Today, the hunt is for quality and we see that time and again at Salon. I’ve also noticed a sea of change in that people used to collect vertically, choosing to form a collection of old Masters or American furniture and develop very specific collections. Over the past eleven years at Salon, people have been mixing it up more—vintage and contemporary are equally sought after by the same collectors and designers.

Courtesy Liz O’Brien

Louis Cane, Pair of bronze oak trees with acorns in square planter boxes. French, c. 2017

A&O: What does it seem like buyers are looking for this year? Have you sensed a change in tastes? 

JB: The pandemic created a new marketplace. People’s lives are more concentrated in their homes now and they are paying a lot of attention to the things they live with. I do think that glass is having a moment, as is maximalism. People got tired of sparse design during their confinements so we’re seeing homes with larger, more statement-like pieces with more varied collections.

 A&O: Perhaps it is still difficult to say, but how do you think the last two years have changed and will continue to influence art fairs and the art world more broadly?

JB: People have a heightened appreciation for the experience. We saw that last year. Instead of being limited to online viewing rooms, people were thrilled to be having an in-person experience again. The participants last year all reported renewed interest in dialogue and the palpable experience of being able to sit in a chair, hold a ceramic, and admire a painting in real-time instead of in pixels. This enthusiasm is even greater now that collectors are feeling safer—they very much want the conversation and connection.

Courtesy R&Company, Photo: Joe Kramm

Rogan Gregory, “Croissant”, lounge chairs in sculpted shearling with upholstered swivel base. Made and designed by Rogan Gregory, USA, 2021.30" (L) x 40" (W)76.2cm (L) x 101.6cm (W)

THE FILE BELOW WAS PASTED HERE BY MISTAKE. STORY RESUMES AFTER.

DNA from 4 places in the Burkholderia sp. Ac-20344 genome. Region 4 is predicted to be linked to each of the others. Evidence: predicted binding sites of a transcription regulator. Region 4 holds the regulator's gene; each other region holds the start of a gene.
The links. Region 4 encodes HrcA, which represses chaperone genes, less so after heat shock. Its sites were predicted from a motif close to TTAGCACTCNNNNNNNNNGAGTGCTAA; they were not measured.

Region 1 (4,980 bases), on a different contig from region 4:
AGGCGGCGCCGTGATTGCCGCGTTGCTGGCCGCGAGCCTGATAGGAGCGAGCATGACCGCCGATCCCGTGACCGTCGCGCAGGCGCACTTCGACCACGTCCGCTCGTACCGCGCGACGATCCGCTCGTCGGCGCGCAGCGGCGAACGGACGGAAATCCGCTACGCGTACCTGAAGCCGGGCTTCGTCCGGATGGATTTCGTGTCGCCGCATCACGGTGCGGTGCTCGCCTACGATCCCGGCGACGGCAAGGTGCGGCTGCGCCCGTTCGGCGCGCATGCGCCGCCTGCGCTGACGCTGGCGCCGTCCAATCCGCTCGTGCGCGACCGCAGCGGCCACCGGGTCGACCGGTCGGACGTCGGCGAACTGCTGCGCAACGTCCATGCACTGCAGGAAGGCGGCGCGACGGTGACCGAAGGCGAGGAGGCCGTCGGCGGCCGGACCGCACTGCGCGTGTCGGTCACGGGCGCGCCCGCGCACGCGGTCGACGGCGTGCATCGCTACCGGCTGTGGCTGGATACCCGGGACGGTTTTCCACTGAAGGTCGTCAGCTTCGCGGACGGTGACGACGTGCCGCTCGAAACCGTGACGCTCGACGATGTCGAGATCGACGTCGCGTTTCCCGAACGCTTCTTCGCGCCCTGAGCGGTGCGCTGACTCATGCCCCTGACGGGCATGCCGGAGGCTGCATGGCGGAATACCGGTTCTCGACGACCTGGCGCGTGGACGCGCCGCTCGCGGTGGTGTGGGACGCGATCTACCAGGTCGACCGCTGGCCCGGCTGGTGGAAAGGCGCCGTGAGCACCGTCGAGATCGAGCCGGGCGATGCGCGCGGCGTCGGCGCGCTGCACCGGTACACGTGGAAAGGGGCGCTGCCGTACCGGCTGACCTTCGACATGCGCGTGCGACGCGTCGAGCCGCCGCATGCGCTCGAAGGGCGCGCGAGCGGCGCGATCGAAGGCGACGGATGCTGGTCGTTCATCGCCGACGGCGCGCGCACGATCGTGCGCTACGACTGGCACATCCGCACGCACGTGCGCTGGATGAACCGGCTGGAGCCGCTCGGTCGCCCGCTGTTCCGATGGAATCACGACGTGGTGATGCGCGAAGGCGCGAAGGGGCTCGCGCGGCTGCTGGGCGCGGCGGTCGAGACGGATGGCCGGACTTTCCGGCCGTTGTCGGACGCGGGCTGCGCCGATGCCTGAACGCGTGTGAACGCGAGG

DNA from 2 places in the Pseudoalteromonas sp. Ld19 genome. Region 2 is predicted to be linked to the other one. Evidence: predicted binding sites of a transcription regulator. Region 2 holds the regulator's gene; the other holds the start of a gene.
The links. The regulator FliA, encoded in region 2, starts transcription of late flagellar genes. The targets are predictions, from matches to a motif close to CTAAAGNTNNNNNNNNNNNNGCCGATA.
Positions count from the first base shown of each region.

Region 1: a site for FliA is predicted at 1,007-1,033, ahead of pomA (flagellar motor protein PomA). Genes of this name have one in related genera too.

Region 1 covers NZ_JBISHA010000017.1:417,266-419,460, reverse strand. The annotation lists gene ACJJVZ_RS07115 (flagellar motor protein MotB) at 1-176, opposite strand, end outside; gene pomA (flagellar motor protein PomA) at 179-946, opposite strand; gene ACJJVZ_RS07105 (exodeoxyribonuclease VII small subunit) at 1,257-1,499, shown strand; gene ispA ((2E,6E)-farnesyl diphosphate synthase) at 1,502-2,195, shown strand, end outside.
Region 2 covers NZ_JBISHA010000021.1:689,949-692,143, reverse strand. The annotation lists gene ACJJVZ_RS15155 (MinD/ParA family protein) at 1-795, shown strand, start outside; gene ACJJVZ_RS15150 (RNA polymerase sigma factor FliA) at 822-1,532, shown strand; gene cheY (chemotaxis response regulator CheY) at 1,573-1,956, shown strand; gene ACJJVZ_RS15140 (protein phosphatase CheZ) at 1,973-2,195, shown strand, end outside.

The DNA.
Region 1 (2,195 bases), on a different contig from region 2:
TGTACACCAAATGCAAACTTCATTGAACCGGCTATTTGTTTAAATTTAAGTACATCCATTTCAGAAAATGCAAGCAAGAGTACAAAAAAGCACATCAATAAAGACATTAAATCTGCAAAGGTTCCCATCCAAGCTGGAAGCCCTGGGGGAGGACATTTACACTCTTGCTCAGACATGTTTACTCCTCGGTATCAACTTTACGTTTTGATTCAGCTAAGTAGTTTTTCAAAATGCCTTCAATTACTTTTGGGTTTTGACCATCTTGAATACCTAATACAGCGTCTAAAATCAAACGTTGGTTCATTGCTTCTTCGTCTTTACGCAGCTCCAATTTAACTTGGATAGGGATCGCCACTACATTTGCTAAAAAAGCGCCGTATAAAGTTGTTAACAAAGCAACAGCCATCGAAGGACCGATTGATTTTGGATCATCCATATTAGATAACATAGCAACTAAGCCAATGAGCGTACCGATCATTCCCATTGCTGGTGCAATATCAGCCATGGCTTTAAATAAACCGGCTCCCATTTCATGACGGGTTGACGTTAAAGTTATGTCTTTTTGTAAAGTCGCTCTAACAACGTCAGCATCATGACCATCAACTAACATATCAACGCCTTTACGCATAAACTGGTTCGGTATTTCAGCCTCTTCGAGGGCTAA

A&O: What can we expect to see in terms of special exhibitions and panel discussions? 

JB: Our special exhibitions this year are fabulous. As mentioned there is lighting from India. We also have a collection of the world’s finest gems and minerals. We are also welcoming three very different jewelry galleries: one for highly collectible art jewelry, the second is an Haute jewelry designer from London, and the third is an elegant and well-known New York jewelry designer.  And, for the first time, we welcome a renowned French interior designer who is showcasing his first line of furniture.

A&O: Is there anything else you want to highlight?

JB: Really, that there is something for everyone at the fair. People don’t, for example, always know that antiquities can be quite accessible and that they’re a great mix of contemporary design. More and more of our exhibitors are bringing in accessible pieces so that younger collectors can put a toe in the waters of collectible design. This year we’ve achieved a lovely balance of geography, genre, and period and I’m very excited about that.

About the Author

Sarah Bochicchio

Sarah Bochicchio is a New York-based writer and researcher. She focuses on history, fashion, art, and gender—and where all of those things intersect.